A Eulogy for Cursive



‘It’s just easier to use this thing, that’s all.’

This here, this electric diary: I’ve grown used to it. Yes, writing in long-hand is nice, too. There’s a magical connection between your hand holding the pen and the pen scribbling forth, marking trails of words on blank pages like tattoos staining virgin skin. And it’s been so much a part of who we are that it won’t go away any time soon.  But fingertips tapping keys, clicking together this appearing stream: it’s not ink but then it is permanent (if still not fireproof).  So I’ll go with this new thing now. How innocent and simple this decision is, and how clear the rationale behind it.


It’s been so much a part of our nature, handwriting, so who knows what will happen once the computers take over (haven’t they, though, already?).  And who knows what to make of all this recent technology for future’s benefit (and it is very recent, ask any monkey).   So what did handwriting ever do to you that you’ve made it out to be so obsolete, so slow, and so antiquated? Cramped hands, paper cuts, and ink stains? ‘They’re not teaching cursive anymore’, I hear sometimes from people deploring this obviously declining society. But there’s a bigger problem here than the loss of cursive, it’s the loss of our humanity. ‘People are still writing long-hand?’.  ‘Books themselves are the way out, in print anyway.’  Is this because it’s had its time and now must be retired? Or perhaps it’s just easier to jot things on your phone.  Perhaps. But everything that becomes the norm in our society isn’t always better for us, but simply just easier.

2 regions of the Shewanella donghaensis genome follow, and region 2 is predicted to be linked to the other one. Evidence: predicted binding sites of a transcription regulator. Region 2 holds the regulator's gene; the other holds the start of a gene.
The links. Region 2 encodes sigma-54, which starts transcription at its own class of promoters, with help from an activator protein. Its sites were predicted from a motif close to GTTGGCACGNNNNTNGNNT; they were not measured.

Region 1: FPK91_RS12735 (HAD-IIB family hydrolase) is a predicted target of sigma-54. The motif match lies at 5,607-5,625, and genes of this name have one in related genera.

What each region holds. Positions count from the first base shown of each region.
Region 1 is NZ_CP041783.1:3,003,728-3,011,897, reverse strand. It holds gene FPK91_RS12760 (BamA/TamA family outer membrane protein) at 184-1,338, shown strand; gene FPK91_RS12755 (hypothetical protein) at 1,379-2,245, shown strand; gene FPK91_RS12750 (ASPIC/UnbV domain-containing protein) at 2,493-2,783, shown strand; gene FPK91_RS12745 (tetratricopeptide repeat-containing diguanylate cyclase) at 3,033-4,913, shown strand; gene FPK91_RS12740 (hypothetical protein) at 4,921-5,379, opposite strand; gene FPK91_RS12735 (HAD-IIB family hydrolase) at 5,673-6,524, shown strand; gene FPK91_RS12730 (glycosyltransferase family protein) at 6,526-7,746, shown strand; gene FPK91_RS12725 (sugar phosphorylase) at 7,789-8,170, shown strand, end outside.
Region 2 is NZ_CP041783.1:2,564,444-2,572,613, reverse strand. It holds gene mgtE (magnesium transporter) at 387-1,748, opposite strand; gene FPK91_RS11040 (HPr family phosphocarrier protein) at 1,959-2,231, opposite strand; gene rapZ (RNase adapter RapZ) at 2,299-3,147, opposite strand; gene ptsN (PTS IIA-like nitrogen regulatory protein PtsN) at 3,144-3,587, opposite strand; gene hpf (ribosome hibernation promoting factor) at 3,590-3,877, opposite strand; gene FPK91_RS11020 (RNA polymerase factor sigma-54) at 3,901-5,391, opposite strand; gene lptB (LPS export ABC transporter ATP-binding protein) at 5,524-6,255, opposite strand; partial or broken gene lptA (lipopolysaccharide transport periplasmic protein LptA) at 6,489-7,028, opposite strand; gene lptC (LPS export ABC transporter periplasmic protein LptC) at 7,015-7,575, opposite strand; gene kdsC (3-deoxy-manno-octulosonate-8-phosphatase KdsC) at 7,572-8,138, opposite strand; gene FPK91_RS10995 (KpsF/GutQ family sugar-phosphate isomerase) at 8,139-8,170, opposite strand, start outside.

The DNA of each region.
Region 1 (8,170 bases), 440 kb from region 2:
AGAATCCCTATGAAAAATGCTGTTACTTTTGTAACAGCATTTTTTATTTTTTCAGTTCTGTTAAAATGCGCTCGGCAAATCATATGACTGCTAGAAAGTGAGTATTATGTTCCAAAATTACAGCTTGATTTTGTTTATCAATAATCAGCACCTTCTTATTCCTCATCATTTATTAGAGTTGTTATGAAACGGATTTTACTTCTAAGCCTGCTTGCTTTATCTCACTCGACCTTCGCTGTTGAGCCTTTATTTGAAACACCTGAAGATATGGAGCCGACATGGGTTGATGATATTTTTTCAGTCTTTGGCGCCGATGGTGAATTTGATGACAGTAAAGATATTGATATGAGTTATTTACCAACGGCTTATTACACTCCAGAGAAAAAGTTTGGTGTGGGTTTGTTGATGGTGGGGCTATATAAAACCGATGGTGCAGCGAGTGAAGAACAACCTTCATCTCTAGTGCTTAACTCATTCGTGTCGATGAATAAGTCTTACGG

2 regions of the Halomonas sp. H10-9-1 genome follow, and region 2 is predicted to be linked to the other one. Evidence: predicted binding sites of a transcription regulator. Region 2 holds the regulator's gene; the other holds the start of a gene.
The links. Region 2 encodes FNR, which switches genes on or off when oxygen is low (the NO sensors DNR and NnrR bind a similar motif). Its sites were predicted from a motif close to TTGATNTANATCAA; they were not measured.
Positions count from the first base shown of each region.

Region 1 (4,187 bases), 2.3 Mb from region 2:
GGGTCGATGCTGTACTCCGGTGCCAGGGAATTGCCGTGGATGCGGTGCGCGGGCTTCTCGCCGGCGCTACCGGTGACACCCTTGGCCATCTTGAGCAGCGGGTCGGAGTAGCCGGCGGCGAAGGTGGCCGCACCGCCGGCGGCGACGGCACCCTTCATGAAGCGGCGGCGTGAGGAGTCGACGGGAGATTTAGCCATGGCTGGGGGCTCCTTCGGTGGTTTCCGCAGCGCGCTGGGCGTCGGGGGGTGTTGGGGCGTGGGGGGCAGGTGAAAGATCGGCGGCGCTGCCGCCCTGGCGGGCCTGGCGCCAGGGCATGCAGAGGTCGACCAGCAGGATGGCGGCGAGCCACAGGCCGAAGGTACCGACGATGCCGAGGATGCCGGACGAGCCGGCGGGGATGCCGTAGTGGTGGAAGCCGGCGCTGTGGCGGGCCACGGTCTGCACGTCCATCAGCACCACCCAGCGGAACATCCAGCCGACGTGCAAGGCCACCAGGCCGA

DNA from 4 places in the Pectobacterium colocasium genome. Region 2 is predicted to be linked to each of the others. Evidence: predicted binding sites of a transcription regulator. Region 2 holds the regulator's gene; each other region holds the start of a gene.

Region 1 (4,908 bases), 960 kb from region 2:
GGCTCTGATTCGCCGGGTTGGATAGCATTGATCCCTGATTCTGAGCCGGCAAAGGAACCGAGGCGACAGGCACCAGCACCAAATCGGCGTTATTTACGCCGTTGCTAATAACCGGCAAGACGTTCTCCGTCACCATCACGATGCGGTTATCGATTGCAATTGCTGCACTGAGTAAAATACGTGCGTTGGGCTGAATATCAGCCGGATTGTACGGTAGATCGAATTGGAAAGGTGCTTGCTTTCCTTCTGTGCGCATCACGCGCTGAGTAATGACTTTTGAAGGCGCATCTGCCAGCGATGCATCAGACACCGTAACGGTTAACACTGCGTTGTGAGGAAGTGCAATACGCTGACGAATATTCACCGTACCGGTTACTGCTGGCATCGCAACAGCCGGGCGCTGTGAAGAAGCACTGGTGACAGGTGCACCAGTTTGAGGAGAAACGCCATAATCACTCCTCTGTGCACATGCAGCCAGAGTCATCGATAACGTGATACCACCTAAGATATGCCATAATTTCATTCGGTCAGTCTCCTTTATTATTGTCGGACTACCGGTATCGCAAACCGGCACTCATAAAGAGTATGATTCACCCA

It’s always been our nature to do the easier thing—Fast food. Dating online. Phones with alarm clocks, reminders, diaries, timers, games, tv shows, music players, and social media. Intense, emotional, and irrational judgments made from reading a solitary sentence of news. Dichotomies, labels. Hate and snark, lust and drugs. Pointing a gun into a crowd of people.


We’ve somehow stepped out from the arena of life to sit in the stands so that we may shout back our demands, our cries, our whines, and our minds; only for our benefit and the rest’s annoyance. (Are we changing the world or merely shuffling it around to make what’s most comfortable to us?)

Perhaps Nietzsche was right, in so many words: perhaps we’re just too lazy. We don’t have critics anymore for our arts, we have usernames. We don’t have news anymore, we have reports. And we’re not adults any longer but teenagers who’ve never graduated. Every year, a year older, and we still mumble comments under our breaths to each other while the teacher speaks slow from half-memorized lecture notes. We all wait for the bell to ring, but it won’t, and even if it did, we wouldn’t leave. Here is where we’ll stay, still searching for cliques and crowds, still fighting for the attention of that boy or girl through impotent yearning or forceful egotism, still trying bullshitting to make the grade, still trying to impress our friends, still huffing through our families’ events, and still eating junk food, playing video games, groping ourselves or some random confused and indifferent person and still sleeping late. We are free, though, aren’t we? We’re not jocks, nerds, prom queens, stoners, geeks, dorks, bullies, or clowns. But we are. Still.


Because it takes a lot of work, will, focus, and passion to do so little with the power that we have at our disposal of changing our lives and our world. You can begin to understand some of the more pessimist critiques of social theory when they talk of the self-destructive nature of human beings.